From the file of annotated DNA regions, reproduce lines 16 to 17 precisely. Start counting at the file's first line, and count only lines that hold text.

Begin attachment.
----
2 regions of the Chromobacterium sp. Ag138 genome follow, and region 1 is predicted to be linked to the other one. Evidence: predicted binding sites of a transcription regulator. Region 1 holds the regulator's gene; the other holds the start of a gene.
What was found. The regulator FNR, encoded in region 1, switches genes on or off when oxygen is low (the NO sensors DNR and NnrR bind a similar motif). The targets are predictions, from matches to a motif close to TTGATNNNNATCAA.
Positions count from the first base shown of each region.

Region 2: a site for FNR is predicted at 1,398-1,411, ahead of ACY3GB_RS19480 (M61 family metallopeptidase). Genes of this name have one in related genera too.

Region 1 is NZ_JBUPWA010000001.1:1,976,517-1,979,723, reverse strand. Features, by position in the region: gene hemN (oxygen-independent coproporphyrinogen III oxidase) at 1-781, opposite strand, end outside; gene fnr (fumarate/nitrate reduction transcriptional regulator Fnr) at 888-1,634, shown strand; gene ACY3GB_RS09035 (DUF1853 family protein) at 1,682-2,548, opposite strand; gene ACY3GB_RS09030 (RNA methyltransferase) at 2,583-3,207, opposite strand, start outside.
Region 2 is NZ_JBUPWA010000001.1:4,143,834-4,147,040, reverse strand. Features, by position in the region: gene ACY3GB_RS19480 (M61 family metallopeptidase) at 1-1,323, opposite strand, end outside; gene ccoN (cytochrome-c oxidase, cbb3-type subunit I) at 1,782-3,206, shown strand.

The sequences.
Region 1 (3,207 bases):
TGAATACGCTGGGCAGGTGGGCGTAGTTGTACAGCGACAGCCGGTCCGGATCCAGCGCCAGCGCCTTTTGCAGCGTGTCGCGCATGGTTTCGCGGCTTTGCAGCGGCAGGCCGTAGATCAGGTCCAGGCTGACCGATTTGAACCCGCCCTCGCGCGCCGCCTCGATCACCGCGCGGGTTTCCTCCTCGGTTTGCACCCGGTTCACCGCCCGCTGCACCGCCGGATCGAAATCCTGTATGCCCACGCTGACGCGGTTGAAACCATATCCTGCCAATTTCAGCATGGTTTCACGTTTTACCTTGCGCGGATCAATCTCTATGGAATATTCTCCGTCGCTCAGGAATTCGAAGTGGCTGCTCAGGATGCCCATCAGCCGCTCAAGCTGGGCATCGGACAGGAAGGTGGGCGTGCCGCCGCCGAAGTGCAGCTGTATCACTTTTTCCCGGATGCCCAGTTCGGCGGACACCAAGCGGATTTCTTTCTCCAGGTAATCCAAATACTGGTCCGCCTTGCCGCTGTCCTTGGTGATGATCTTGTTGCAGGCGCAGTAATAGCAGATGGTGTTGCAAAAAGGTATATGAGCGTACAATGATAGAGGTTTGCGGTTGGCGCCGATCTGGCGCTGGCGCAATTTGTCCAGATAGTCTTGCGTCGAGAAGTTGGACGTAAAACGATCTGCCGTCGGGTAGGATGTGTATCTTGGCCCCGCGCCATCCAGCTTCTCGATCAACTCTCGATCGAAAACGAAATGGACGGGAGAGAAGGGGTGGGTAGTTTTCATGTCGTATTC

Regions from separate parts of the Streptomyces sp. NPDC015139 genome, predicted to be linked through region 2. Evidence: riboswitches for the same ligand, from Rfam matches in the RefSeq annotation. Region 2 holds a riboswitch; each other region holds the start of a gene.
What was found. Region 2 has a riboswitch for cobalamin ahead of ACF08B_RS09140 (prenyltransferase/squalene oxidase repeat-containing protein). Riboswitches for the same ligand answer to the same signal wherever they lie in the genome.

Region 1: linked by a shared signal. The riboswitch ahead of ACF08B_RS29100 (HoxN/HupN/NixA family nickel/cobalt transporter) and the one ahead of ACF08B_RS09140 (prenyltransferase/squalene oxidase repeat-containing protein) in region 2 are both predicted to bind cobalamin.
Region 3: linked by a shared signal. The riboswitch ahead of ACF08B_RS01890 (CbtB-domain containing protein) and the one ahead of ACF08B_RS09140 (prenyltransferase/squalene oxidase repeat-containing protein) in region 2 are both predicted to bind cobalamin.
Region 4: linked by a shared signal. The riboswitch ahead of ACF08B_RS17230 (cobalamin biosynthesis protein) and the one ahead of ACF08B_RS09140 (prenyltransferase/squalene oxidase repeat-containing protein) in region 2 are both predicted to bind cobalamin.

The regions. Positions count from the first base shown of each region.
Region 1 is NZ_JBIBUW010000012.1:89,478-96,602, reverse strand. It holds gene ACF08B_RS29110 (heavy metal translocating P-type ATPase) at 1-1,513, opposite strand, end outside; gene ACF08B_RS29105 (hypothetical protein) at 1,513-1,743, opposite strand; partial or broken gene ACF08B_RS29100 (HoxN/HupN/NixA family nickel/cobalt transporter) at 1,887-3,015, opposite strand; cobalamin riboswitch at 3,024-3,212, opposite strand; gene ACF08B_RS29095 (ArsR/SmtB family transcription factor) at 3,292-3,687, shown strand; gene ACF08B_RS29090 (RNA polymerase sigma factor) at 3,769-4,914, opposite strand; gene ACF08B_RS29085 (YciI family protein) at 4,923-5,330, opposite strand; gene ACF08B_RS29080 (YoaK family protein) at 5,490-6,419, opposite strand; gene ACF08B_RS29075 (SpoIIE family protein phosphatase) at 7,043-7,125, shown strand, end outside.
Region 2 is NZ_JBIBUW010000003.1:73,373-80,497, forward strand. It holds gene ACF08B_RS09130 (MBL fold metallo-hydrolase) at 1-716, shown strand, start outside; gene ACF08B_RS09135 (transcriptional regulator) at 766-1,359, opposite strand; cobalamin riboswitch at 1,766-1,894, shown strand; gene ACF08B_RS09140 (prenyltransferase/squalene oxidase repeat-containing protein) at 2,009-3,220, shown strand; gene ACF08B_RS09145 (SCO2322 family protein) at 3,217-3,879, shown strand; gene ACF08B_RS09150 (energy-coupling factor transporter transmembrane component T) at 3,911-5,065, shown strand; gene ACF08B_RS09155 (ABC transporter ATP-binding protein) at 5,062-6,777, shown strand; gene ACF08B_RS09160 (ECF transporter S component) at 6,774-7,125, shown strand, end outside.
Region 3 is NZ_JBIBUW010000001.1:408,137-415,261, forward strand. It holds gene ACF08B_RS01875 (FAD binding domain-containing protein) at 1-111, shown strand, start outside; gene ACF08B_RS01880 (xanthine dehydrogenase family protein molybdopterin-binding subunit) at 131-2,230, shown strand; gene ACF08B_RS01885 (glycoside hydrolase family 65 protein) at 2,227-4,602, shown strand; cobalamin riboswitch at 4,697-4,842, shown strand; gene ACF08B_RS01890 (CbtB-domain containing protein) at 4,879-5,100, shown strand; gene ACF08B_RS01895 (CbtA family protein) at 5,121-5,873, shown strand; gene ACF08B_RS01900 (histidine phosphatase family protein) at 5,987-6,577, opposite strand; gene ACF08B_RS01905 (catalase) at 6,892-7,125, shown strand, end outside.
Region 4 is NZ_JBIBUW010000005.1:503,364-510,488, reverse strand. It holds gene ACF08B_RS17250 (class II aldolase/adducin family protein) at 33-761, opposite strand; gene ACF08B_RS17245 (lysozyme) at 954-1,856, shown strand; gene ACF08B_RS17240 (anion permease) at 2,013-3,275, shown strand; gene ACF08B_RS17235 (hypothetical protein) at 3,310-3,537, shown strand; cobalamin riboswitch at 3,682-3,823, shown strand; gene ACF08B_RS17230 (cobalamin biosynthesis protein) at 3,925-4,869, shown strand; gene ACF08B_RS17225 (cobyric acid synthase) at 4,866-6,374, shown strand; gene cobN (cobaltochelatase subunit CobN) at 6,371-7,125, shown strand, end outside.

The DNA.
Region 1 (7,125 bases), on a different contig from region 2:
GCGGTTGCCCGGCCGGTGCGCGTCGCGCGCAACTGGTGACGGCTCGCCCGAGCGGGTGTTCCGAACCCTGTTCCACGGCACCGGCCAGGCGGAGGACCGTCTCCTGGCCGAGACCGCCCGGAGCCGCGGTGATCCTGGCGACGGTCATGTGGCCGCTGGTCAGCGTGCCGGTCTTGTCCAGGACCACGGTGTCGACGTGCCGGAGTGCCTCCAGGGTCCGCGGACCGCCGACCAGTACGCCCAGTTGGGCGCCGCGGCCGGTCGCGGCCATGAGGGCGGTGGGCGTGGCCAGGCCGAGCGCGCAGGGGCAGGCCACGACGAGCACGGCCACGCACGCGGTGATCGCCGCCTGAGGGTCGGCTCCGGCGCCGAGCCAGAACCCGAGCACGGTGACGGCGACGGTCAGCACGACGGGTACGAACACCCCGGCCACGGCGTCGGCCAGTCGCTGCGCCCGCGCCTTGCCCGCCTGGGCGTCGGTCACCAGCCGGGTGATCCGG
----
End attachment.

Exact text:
Region 1 is NZ_JBIBUW010000012.1:89,478-96,602, reverse strand. It holds gene ACF08B_RS29110 (heavy metal translocating P-type ATPase) at 1-1,513, opposite strand, end outside; gene ACF08B_RS29105 (hypothetical protein) at 1,513-1,743, opposite strand; partial or broken gene ACF08B_RS29100 (HoxN/HupN/NixA family nickel/cobalt transporter) at 1,887-3,015, opposite strand; cobalamin riboswitch at 3,024-3,212, opposite strand; gene ACF08B_RS29095 (ArsR/SmtB family transcription factor) at 3,292-3,687, shown strand; gene ACF08B_RS29090 (RNA polymerase sigma factor) at 3,769-4,914, opposite strand; gene ACF08B_RS29085 (YciI family protein) at 4,923-5,330, opposite strand; gene ACF08B_RS29080 (YoaK family protein) at 5,490-6,419, opposite strand; gene ACF08B_RS29075 (SpoIIE family protein phosphatase) at 7,043-7,125, shown strand, end outside.
Region 2 is NZ_JBIBUW010000003.1:73,373-80,497, forward strand. It holds gene ACF08B_RS09130 (MBL fold metallo-hydrolase) at 1-716, shown strand, start outside; gene ACF08B_RS09135 (transcriptional regulator) at 766-1,359, opposite strand; cobalamin riboswitch at 1,766-1,894, shown strand; gene ACF08B_RS09140 (prenyltransferase/squalene oxidase repeat-containing protein) at 2,009-3,220, shown strand; gene ACF08B_RS09145 (SCO2322 family protein) at 3,217-3,879, shown strand; gene ACF08B_RS09150 (energy-coupling factor transporter transmembrane component T) at 3,911-5,065, shown strand; gene ACF08B_RS09155 (ABC transporter ATP-binding protein) at 5,062-6,777, shown strand; gene ACF08B_RS09160 (ECF transporter S component) at 6,774-7,125, shown strand, end outside.